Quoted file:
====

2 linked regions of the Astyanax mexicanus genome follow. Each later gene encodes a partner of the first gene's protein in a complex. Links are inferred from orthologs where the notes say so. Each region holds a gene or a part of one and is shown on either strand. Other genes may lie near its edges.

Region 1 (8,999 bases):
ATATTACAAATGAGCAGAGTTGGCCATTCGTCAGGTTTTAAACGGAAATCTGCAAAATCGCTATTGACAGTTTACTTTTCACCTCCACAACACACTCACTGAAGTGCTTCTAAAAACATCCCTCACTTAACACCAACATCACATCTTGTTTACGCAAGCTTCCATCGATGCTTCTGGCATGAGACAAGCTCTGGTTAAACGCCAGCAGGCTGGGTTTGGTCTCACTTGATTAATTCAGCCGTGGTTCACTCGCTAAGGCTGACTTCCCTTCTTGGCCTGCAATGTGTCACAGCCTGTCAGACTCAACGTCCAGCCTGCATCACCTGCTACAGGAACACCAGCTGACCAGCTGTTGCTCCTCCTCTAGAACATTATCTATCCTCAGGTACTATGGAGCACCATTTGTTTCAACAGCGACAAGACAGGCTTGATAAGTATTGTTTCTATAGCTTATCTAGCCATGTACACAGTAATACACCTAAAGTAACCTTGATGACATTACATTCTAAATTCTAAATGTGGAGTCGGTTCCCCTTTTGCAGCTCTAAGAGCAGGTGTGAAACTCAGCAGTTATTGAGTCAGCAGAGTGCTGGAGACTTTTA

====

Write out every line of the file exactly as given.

2 linked regions of the Astyanax mexicanus genome follow. Each later gene encodes a partner of the first gene's protein in a complex. Links are inferred from orthologs where the notes say so. Each region holds a gene or a part of one and is shown on either strand. Other genes may lie near its edges.

Region 1 (8,999 bases):
ATATTACAAATGAGCAGAGTTGGCCATTCGTCAGGTTTTAAACGGAAATCTGCAAAATCGCTATTGACAGTTTACTTTTCACCTCCACAACACACTCACTGAAGTGCTTCTAAAAACATCCCTCACTTAACACCAACATCACATCTTGTTTACGCAAGCTTCCATCGATGCTTCTGGCATGAGACAAGCTCTGGTTAAACGCCAGCAGGCTGGGTTTGGTCTCACTTGATTAATTCAGCCGTGGTTCACTCGCTAAGGCTGACTTCCCTTCTTGGCCTGCAATGTGTCACAGCCTGTCAGACTCAACGTCCAGCCTGCATCACCTGCTACAGGAACACCAGCTGACCAGCTGTTGCTCCTCCTCTAGAACATTATCTATCCTCAGGTACTATGGAGCACCATTTGTTTCAACAGCGACAAGACAGGCTTGATAAGTATTGTTTCTATAGCTTATCTAGCCATGTACACAGTAATACACCTAAAGTAACCTTGATGACATTACATTCTAAATTCTAAATGTGGAGTCGGTTCCCCTTTTGCAGCTCTAAGAGCAGGTGTGAAACTCAGCAGTTATTGAGTCAGCAGAGTGCTGGAGACTTTTA